As war in Rwanda exploded into 100 days of genocide in April 1994, Tarcisse Ruhamyandekwe watched in horror from his apartment in Quebec City. TV images showed the indiscriminate slaughter of his ethnic people, the Tutsis, at the hands of the Hutu government. From the safety of Canada, all he could do was worry about whether the bodies belonged to his family and friends. That one could be his mother. The other, a sister. He couldn’t sleep. “I really did not know what had happened,” recalls Ruhamyandekwe. “It was really tough.”
A year earlier, he had arrived in Quebec from Swaziland, where he had been living in a UN refugee camp. After a series of interviews and medical exams, he moved to Canada. “I come in from a refugee camp, and I go into heaven,” says Ruhamyandekwe. “It was like, ‘Wow, people can live like this!’ ”
Ruhamyandekwe was born in 1963, a year after the long-suppressed Hutu majority led the charge for independence from Belgian colonial rule. Tutsis like the Ruhamyandekwe family found themselves discriminated against by the institutions of their newly sovereign country.
Ruhamyandekwe’s parents, Mathias and Mary, were teachers, so their seven children—four boys and three girls—were able to eat regularly and attend school. In his early 20s, his parents said he should leave Rwanda to study in neighbouring Zaire, now the Democratic Republic of the Congo. “My family told me, ‘Listen, this is not a country for you. You have to find a way to succeed by other means,’ ” says Ruhamyandekwe. By the time he finished his economics degree in 1991, fighting had broken out between Tutsi rebels and the Rwandan government. “I knew that if I went back, there was going to be trouble for me and my family,” says Ruhamyandekwe. “I had no choice.” He went to Swaziland, where he applied for landed immigrant status. When he arrived in Quebec City, he enrolled at the Université Laval, taking first-year courses in economics.
He had lost contact with his family, so he didn’t know his brother Dominique had been killed in the capital of Kigali until August 1994, four months after his death. He also learned the rest of the family (his father died in 1991) escaped to neighbouring Burundi.
But his defining Canadian moment came when he heard about Roméo Dallaire, the Canadian general commanding a UN peacekeeping force in Rwanda, who warned the UN headquarters repeatedly about the genocide and, as other nations were withdrawing troops, tried to protect its citizens from slaughter with dwindling resources. “He decided to stay when everyone else was trying to get out of the country,” says Ruhamyandekwe. “He said, ‘I’m staying to try my best to save one person.’ I don’t know how to say it. That was not only a touching moment, but someone was living by principle. [I thought] there must be something different about the Canadian army.”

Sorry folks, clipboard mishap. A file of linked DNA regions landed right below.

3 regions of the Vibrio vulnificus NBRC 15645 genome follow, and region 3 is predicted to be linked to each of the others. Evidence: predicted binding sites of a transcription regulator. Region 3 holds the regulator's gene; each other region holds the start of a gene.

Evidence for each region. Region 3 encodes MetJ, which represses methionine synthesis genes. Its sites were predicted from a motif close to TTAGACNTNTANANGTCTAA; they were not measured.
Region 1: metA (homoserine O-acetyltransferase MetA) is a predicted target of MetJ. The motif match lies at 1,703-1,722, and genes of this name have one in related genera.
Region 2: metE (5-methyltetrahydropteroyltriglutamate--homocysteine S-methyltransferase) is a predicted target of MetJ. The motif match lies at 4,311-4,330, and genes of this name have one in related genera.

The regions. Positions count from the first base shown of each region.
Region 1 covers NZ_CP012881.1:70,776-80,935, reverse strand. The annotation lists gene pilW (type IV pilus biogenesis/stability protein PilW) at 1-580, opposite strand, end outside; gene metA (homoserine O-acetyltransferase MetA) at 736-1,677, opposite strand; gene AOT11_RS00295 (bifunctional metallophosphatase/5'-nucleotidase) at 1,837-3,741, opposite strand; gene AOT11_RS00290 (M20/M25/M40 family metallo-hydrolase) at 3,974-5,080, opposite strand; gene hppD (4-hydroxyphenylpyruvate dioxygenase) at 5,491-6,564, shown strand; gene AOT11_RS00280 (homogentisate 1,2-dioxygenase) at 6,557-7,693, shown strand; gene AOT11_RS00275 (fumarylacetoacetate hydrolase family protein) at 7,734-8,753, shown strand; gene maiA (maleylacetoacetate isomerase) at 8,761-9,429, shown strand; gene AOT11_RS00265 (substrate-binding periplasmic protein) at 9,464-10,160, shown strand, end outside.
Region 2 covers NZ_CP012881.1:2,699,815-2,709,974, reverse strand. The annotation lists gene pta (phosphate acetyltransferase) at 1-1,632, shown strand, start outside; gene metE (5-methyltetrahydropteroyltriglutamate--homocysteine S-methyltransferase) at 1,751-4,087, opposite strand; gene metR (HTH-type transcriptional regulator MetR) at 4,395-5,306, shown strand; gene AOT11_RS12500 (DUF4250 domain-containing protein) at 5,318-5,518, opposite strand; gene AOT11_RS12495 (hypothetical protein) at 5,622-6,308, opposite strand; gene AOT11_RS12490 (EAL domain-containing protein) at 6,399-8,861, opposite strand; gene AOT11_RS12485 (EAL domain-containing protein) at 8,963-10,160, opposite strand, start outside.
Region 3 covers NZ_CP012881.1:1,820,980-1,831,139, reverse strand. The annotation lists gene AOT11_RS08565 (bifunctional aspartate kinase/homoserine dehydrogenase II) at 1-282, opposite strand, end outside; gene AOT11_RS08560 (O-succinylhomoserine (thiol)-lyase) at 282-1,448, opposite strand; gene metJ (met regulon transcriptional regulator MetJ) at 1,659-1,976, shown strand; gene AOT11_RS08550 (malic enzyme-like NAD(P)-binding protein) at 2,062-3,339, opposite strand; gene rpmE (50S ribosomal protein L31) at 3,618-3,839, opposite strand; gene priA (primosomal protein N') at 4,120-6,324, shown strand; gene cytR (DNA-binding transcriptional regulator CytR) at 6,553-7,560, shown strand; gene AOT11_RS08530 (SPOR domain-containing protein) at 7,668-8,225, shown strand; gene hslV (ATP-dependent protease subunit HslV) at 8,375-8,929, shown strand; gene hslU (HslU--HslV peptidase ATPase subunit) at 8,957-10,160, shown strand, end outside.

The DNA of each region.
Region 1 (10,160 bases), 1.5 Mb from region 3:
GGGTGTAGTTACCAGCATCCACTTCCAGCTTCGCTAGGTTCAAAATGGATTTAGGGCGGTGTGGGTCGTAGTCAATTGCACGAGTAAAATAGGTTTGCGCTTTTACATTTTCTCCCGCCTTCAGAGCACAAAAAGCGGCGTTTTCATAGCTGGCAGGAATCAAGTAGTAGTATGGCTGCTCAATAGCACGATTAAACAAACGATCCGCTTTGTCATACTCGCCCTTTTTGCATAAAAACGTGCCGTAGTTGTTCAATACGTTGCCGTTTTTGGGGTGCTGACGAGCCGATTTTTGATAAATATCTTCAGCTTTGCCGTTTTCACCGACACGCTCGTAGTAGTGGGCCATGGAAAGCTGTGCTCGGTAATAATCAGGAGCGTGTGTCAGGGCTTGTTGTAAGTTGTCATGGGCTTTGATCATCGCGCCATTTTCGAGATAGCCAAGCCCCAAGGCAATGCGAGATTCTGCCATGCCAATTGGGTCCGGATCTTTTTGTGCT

Before graduating from Laval in 1996, Ruhamyandekwe met Amina Umuzayire, a Rwandan studying office administration at Bart College. They eventually married, and Umuzayire gave birth to their first son, Brad, in the spring of 1997.
But Ruhamyandekwe found his thoughts returning to Dallaire. He wanted to know how the Canadian military had shaped a man so selfless and brave. In May 1997, he joined the Canadian Army Reserve and spent the summer in basic infantry training in Meaford, Ont., with the Toronto Scottish Regiment. “It was a little difficult for me,” says Umuzayire, now 39, who stayed in Quebec City with their one-month-old baby, “but I knew he was doing something he loved.”
To Ruhamyandekwe, it was more than that; his army stint provided a sense of belonging he’d never had. In Rwanda, he was always a Tutsi. In Zaire and Swaziland, he was a foreigner. But with the Toronto Scottish, he was judged on his abilities. “People were not seeing me as a Tutsi, as tall, as black, whatever—the funny guy with an accent,” he says. “That was the first time in my life when someone was looking at me in a different way: ‘This is a brother; I can count on this person.’ ”
After taking a job to support his growing family, as a financial analyst for the Canada Bread factory in Toronto, in 2001 Ruhamyandekwe joined the reserve again, this time with the 48th Highlanders of Canada, where he became an officer. He left in 2005. Today, his love for Canada runs deep. He hopes his children—Brad, Imad, Cid and Irshad—join the army one day so they can experience the same joy of belonging that he did. “We were like a family,” says Ruhamyandekwe, who now supervises financial systems analysts at Public Works and Government Services in Ottawa. “I will never forget that.”